Open Access

Evidence of a pharmacodynamic EEG profile in rats following clonidine administration using a nonlinear analysis

  • David-Olivier D Azulay1Email author,
  • Benjamin Renoux2 and
  • Magnus Ivarsson1
Nonlinear Biomedical Physics20115:4

DOI: 10.1186/1753-4631-5-4

Received: 11 March 2011

Accepted: 26 June 2011

Published: 26 June 2011



Changes caused by clonidine in rodent electroencephalograms (EEG) have been reported with some inconsistency. For this reason, a pre-clinical study was conducted in order to confirm previous findings with both a standard spectral analysis and a sleep stage scoring procedure. In addition, a nonlinear technique for analysing the time-varying signals was implemented to compare its performance against conventional approaches.


The nonlinear method succeeds in quantifying all dose-related responses from the data set relying solely on the EEG trace.


Nonlinear approaches can deliver a suitable alternative to the sleep-stage scoring methods commonly used for drug effect detection.

1 Background

The role of the noradrenergic system in sleep physiology has been studied extensively using different pharmacological approaches [15]. It is well established that the non-selective alpha-2 agonist clonidine promotes non-rapid eye movement (NREM) sleep in both humans and rats mainly by activating presynaptic inhibitory autoreceptors and thereby inhibiting noradrenergic neurotransmission. However the specific changes caused by clonidine directly in the EEG is less clear both in humans and rats.

In humans, clonidine has been shown to cause changes in the EEG [68]. have noticed that power is increased in the 1.0-4.0 Hz range while decreased in the 8.0-12 Hz range. Recently published data suggest that clonidine causes different effects on the EEG depending on level of exposure [9]. In this study the authors showed a significant decrease in power in the 0.5-12 Hz band during rapid eye movement (REM) sleep only.

The findings with clonidine from rodent EEG studies are equally ambiguous [10]. showed that clonidine caused the power to decrease in the 0.1-4 Hz range and increase in the 4.1-8 Hz range compared to vehicle controls specifically in the NREM sleep stage. In contrast, [11] showed that the changes caused by clonidine were characterized by a significant increase in nearly all the frequency range from 1-30 Hz, with a peak at 13 Hz. Whether these differences in the reported pre-clinical and clinical findings with clonidine are only due to varying exposure levels or whether there are other additional causes (e.g. definitions of bands in the human and rodent studies, varying electrode derivations, changes restricted to specific sleep stages) is unclear.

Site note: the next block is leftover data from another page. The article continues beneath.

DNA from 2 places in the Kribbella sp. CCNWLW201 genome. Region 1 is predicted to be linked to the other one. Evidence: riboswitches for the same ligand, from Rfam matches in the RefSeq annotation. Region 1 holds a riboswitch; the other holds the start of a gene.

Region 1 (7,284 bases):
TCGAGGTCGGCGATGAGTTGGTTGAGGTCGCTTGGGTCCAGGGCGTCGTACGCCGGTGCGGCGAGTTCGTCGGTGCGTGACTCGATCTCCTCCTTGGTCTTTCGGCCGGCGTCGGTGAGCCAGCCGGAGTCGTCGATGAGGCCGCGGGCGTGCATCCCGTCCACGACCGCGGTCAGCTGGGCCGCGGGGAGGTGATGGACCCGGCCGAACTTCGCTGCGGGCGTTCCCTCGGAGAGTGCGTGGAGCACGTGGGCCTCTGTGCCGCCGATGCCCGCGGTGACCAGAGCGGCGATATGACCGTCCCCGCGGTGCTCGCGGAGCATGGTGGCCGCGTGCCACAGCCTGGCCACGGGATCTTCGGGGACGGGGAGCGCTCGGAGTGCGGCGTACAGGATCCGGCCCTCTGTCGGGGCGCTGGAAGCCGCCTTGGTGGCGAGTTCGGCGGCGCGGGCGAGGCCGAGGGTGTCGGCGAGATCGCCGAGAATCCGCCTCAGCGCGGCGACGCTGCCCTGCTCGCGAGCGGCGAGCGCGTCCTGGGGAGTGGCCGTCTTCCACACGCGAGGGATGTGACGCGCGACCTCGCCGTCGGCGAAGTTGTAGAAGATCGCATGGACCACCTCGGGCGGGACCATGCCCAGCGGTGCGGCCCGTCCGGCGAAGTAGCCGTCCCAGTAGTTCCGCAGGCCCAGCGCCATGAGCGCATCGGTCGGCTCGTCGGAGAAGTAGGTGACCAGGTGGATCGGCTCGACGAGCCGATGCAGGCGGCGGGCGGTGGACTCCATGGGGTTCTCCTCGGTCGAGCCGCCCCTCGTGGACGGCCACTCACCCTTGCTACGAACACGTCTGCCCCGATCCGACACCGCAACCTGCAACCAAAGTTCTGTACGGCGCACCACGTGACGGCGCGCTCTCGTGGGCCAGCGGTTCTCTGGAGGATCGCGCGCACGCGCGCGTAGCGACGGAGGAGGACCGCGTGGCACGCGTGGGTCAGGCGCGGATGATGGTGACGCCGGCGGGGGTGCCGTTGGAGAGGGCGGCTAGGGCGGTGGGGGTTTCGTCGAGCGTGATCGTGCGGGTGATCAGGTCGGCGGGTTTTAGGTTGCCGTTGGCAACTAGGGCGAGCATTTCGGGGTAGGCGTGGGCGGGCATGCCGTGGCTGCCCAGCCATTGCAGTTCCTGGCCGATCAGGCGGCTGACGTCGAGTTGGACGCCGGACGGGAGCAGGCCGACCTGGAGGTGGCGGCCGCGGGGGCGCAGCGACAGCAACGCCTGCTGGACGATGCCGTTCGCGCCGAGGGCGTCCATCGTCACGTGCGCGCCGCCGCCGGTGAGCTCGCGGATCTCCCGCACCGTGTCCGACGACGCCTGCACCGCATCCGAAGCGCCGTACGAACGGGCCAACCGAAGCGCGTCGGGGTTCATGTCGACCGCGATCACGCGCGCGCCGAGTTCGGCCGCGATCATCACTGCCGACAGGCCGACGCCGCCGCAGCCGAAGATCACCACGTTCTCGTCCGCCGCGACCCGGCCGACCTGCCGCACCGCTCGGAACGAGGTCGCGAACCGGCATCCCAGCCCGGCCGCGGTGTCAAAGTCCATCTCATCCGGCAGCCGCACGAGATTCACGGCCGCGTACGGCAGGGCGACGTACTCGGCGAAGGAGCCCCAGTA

An EEG recording is the superposition of a number of electrical signals eminating from various regions in the brain. If all these activities generated perfect superpositions of electrical sine wave oscillations then a linear method like a Fourier transform would expose these periodic components [12]. In the case of non-regular time-varying signals, the task is considerably more complex and requires several steps. Nonlinear approaches aim first at detecting if a deterministic structure exists in the waveform before any further calculations. The presence or absence of determinism in a given data set is the corner stone of its numerical analysis since it completely defines which category of algorithms is practicable.

In terms of system dynamics, time series EEGs can be viewed as 2-dimensional windows open to a m-dimensional state space where time points repeat complex cyclic patterns [13]. Since a reliable approximation of m would help understand the underlying mechanisms involved, algorithms designed to estimate this dimension have been applied [1416]. Although none of the tested algorithms was able to deliver a definitive answer so far, these numerical methods are capable of extracting useful parameters for very specific phases like sleep [1719], epileptic [20], schizophrenic [21] or anaesthesia [22] stages. These examples suggest that the measurement of the EEG determistic aspect can quantify different episodes of brain activities by using nonlinear methods.

The aim of this study was to identify a sensitive non-linear model of EEG analysis that can extract the pharmacodynamic signal of clonidine from EEG recordings from freely moving animals.

2 Materials and methods

All animal experiments were carried out in accordance with the United Kingdom Animals (Scientific Procedures) Act 1986 and associated guidelines and approved by the local ethics committee. Rats were implanted with radiotelemetry transmitters (Data Sciences International, St Paul, MN, USA) intraperitoneally under isoflurane anaesthesia for the recording of the EEG and electromyogram (EMG). The cortical EEG electrodes (stainless steel screw electrodes) were implanted epidurally over the left parietal cortex (2.0 mm anterior and 2.0 mm lateral to lambda) and over the left frontal cortex (2.0 mm anterior and 2.0 mm lateral to bregma) for a fronto-parietal EEG recording [2325]. The electrodes and leads attached to the skull were covered with dental acrylic and a second pair of electrodes was attached to the neck muscles to measure general EMG activity needed for the sleep stage analysis only. The rats were allowed to recover from the implantation of the device for at least 2 weeks, and the experiment was started once the animals were certified fit to continue by a veterinary surgeon. Animals were singly housed on a standard 12-12 h light-dark cycle and received standard diet and water ad libitum.

EEG and EMG data were continuously sampled at 250 Hz and the spectral upper limit was set at 40 Hz, with Data Sciences International hardware and software for 12 hours immediately following administration of drug at light onset. Animals were orally dosed with 0.03 (low dose (LD)), 0.1 (medium dose (MD)) or 0.3 (high dose (HD)) mg/kg clonidine or vehicle (VC) (0.5% w/v methylcellulose + 0.1% v/v Tween 80) at light on-set in a four way cross-over design with at least 48 hours between each dose. Recording of EEG and EMG signals began immediately after dosing. In addition to the sampling of these two signals, a general activity measure and core body temperature were collected in parallel. Due to an archiving issue, not all the files were available for the analysis.